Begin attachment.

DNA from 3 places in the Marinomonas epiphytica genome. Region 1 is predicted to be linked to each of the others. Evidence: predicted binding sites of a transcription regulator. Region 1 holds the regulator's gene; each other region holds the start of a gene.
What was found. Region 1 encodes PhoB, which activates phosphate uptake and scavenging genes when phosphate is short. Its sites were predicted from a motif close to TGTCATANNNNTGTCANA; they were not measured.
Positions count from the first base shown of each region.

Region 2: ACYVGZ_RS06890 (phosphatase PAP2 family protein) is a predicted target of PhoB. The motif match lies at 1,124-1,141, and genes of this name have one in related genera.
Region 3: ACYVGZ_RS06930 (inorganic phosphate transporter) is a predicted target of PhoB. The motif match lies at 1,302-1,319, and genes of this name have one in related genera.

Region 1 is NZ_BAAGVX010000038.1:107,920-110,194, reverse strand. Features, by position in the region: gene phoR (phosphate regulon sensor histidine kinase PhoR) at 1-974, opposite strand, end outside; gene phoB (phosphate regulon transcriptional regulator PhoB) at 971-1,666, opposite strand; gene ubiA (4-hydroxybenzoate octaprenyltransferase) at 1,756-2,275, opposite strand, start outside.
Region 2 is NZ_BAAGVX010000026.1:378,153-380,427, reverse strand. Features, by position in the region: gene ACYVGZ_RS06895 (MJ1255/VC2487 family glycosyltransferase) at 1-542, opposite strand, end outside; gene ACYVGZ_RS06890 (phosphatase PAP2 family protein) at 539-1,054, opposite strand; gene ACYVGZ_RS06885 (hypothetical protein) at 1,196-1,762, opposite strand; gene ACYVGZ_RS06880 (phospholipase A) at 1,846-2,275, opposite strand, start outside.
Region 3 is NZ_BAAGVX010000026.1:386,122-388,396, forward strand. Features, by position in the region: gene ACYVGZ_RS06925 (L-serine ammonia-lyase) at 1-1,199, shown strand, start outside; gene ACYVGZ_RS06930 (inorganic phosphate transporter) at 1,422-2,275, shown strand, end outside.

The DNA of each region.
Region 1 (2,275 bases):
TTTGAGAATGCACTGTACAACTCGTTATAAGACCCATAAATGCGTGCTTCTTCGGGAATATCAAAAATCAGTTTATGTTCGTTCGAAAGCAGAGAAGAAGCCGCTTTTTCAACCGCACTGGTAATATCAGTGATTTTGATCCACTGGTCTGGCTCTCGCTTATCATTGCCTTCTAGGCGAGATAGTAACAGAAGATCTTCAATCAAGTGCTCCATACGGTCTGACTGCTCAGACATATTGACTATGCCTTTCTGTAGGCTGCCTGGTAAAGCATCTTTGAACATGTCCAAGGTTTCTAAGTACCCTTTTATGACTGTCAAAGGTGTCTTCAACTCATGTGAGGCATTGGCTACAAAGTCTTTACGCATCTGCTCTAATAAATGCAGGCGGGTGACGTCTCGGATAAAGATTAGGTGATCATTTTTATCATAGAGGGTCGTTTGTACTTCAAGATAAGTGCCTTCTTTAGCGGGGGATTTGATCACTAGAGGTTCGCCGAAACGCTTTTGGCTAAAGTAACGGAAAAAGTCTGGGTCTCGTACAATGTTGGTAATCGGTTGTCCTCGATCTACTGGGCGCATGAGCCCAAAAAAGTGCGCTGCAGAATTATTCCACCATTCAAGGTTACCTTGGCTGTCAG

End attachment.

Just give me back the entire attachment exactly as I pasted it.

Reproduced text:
DNA from 3 places in the Marinomonas epiphytica genome. Region 1 is predicted to be linked to each of the others. Evidence: predicted binding sites of a transcription regulator. Region 1 holds the regulator's gene; each other region holds the start of a gene.
What was found. Region 1 encodes PhoB, which activates phosphate uptake and scavenging genes when phosphate is short. Its sites were predicted from a motif close to TGTCATANNNNTGTCANA; they were not measured.
Positions count from the first base shown of each region.

Region 2: ACYVGZ_RS06890 (phosphatase PAP2 family protein) is a predicted target of PhoB. The motif match lies at 1,124-1,141, and genes of this name have one in related genera.
Region 3: ACYVGZ_RS06930 (inorganic phosphate transporter) is a predicted target of PhoB. The motif match lies at 1,302-1,319, and genes of this name have one in related genera.

Region 1 is NZ_BAAGVX010000038.1:107,920-110,194, reverse strand. Features, by position in the region: gene phoR (phosphate regulon sensor histidine kinase PhoR) at 1-974, opposite strand, end outside; gene phoB (phosphate regulon transcriptional regulator PhoB) at 971-1,666, opposite strand; gene ubiA (4-hydroxybenzoate octaprenyltransferase) at 1,756-2,275, opposite strand, start outside.
Region 2 is NZ_BAAGVX010000026.1:378,153-380,427, reverse strand. Features, by position in the region: gene ACYVGZ_RS06895 (MJ1255/VC2487 family glycosyltransferase) at 1-542, opposite strand, end outside; gene ACYVGZ_RS06890 (phosphatase PAP2 family protein) at 539-1,054, opposite strand; gene ACYVGZ_RS06885 (hypothetical protein) at 1,196-1,762, opposite strand; gene ACYVGZ_RS06880 (phospholipase A) at 1,846-2,275, opposite strand, start outside.
Region 3 is NZ_BAAGVX010000026.1:386,122-388,396, forward strand. Features, by position in the region: gene ACYVGZ_RS06925 (L-serine ammonia-lyase) at 1-1,199, shown strand, start outside; gene ACYVGZ_RS06930 (inorganic phosphate transporter) at 1,422-2,275, shown strand, end outside.

The DNA of each region.
Region 1 (2,275 bases):
TTTGAGAATGCACTGTACAACTCGTTATAAGACCCATAAATGCGTGCTTCTTCGGGAATATCAAAAATCAGTTTATGTTCGTTCGAAAGCAGAGAAGAAGCCGCTTTTTCAACCGCACTGGTAATATCAGTGATTTTGATCCACTGGTCTGGCTCTCGCTTATCATTGCCTTCTAGGCGAGATAGTAACAGAAGATCTTCAATCAAGTGCTCCATACGGTCTGACTGCTCAGACATATTGACTATGCCTTTCTGTAGGCTGCCTGGTAAAGCATCTTTGAACATGTCCAAGGTTTCTAAGTACCCTTTTATGACTGTCAAAGGTGTCTTCAACTCATGTGAGGCATTGGCTACAAAGTCTTTACGCATCTGCTCTAATAAATGCAGGCGGGTGACGTCTCGGATAAAGATTAGGTGATCATTTTTATCATAGAGGGTCGTTTGTACTTCAAGATAAGTGCCTTCTTTAGCGGGGGATTTGATCACTAGAGGTTCGCCGAAACGCTTTTGGCTAAAGTAACGGAAAAAGTCTGGGTCTCGTACAATGTTGGTAATCGGTTGTCCTCGATCTACTGGGCGCATGAGCCCAAAAAAGTGCGCTGCAGAATTATTCCACCATTCAAGGTTACCTTGGCTGTCAG